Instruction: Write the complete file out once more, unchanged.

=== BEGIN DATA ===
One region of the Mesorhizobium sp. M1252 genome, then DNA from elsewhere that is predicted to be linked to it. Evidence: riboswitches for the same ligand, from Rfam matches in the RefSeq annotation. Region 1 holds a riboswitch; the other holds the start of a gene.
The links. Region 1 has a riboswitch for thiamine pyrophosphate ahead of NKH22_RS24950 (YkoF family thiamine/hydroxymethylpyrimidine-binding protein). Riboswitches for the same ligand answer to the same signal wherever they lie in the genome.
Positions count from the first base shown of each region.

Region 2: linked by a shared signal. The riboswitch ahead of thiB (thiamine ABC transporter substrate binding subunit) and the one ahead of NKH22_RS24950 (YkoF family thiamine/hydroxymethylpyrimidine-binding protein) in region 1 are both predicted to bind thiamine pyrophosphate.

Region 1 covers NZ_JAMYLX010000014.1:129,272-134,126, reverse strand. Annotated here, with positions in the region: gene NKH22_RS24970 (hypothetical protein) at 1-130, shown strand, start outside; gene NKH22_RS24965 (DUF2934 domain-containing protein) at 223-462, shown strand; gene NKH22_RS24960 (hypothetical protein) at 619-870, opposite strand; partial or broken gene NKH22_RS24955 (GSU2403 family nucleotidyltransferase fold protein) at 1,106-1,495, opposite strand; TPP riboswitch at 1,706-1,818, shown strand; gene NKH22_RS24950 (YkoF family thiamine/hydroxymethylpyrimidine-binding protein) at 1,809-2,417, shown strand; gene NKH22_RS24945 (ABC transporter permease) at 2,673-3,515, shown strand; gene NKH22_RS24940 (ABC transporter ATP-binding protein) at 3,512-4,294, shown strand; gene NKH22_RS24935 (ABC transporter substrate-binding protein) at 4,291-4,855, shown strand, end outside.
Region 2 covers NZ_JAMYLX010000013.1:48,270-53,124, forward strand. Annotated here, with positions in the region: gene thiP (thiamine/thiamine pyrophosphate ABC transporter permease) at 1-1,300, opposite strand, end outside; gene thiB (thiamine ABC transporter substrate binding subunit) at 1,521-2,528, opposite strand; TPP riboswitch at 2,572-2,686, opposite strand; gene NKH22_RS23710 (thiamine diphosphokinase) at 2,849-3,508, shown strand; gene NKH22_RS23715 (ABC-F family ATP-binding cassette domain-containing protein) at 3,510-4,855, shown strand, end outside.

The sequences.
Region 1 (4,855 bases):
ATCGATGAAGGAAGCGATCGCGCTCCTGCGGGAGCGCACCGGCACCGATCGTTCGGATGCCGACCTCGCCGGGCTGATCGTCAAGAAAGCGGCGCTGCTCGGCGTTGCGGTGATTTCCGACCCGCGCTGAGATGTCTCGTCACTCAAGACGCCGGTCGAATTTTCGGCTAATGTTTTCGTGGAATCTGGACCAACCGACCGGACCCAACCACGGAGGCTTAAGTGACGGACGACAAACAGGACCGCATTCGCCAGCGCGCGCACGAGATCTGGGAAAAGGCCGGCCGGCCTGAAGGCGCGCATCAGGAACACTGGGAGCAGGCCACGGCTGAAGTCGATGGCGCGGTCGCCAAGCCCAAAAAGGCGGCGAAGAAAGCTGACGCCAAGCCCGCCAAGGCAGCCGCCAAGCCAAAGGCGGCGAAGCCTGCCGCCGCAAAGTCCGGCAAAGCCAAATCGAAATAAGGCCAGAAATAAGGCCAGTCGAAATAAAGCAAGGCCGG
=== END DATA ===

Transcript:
One region of the Mesorhizobium sp. M1252 genome, then DNA from elsewhere that is predicted to be linked to it. Evidence: riboswitches for the same ligand, from Rfam matches in the RefSeq annotation. Region 1 holds a riboswitch; the other holds the start of a gene.
The links. Region 1 has a riboswitch for thiamine pyrophosphate ahead of NKH22_RS24950 (YkoF family thiamine/hydroxymethylpyrimidine-binding protein). Riboswitches for the same ligand answer to the same signal wherever they lie in the genome.
Positions count from the first base shown of each region.

Region 2: linked by a shared signal. The riboswitch ahead of thiB (thiamine ABC transporter substrate binding subunit) and the one ahead of NKH22_RS24950 (YkoF family thiamine/hydroxymethylpyrimidine-binding protein) in region 1 are both predicted to bind thiamine pyrophosphate.

Region 1 covers NZ_JAMYLX010000014.1:129,272-134,126, reverse strand. Annotated here, with positions in the region: gene NKH22_RS24970 (hypothetical protein) at 1-130, shown strand, start outside; gene NKH22_RS24965 (DUF2934 domain-containing protein) at 223-462, shown strand; gene NKH22_RS24960 (hypothetical protein) at 619-870, opposite strand; partial or broken gene NKH22_RS24955 (GSU2403 family nucleotidyltransferase fold protein) at 1,106-1,495, opposite strand; TPP riboswitch at 1,706-1,818, shown strand; gene NKH22_RS24950 (YkoF family thiamine/hydroxymethylpyrimidine-binding protein) at 1,809-2,417, shown strand; gene NKH22_RS24945 (ABC transporter permease) at 2,673-3,515, shown strand; gene NKH22_RS24940 (ABC transporter ATP-binding protein) at 3,512-4,294, shown strand; gene NKH22_RS24935 (ABC transporter substrate-binding protein) at 4,291-4,855, shown strand, end outside.
Region 2 covers NZ_JAMYLX010000013.1:48,270-53,124, forward strand. Annotated here, with positions in the region: gene thiP (thiamine/thiamine pyrophosphate ABC transporter permease) at 1-1,300, opposite strand, end outside; gene thiB (thiamine ABC transporter substrate binding subunit) at 1,521-2,528, opposite strand; TPP riboswitch at 2,572-2,686, opposite strand; gene NKH22_RS23710 (thiamine diphosphokinase) at 2,849-3,508, shown strand; gene NKH22_RS23715 (ABC-F family ATP-binding cassette domain-containing protein) at 3,510-4,855, shown strand, end outside.

The sequences.
Region 1 (4,855 bases):
ATCGATGAAGGAAGCGATCGCGCTCCTGCGGGAGCGCACCGGCACCGATCGTTCGGATGCCGACCTCGCCGGGCTGATCGTCAAGAAAGCGGCGCTGCTCGGCGTTGCGGTGATTTCCGACCCGCGCTGAGATGTCTCGTCACTCAAGACGCCGGTCGAATTTTCGGCTAATGTTTTCGTGGAATCTGGACCAACCGACCGGACCCAACCACGGAGGCTTAAGTGACGGACGACAAACAGGACCGCATTCGCCAGCGCGCGCACGAGATCTGGGAAAAGGCCGGCCGGCCTGAAGGCGCGCATCAGGAACACTGGGAGCAGGCCACGGCTGAAGTCGATGGCGCGGTCGCCAAGCCCAAAAAGGCGGCGAAGAAAGCTGACGCCAAGCCCGCCAAGGCAGCCGCCAAGCCAAAGGCGGCGAAGCCTGCCGCCGCAAAGTCCGGCAAAGCCAAATCGAAATAAGGCCAGAAATAAGGCCAGTCGAAATAAAGCAAGGCCGG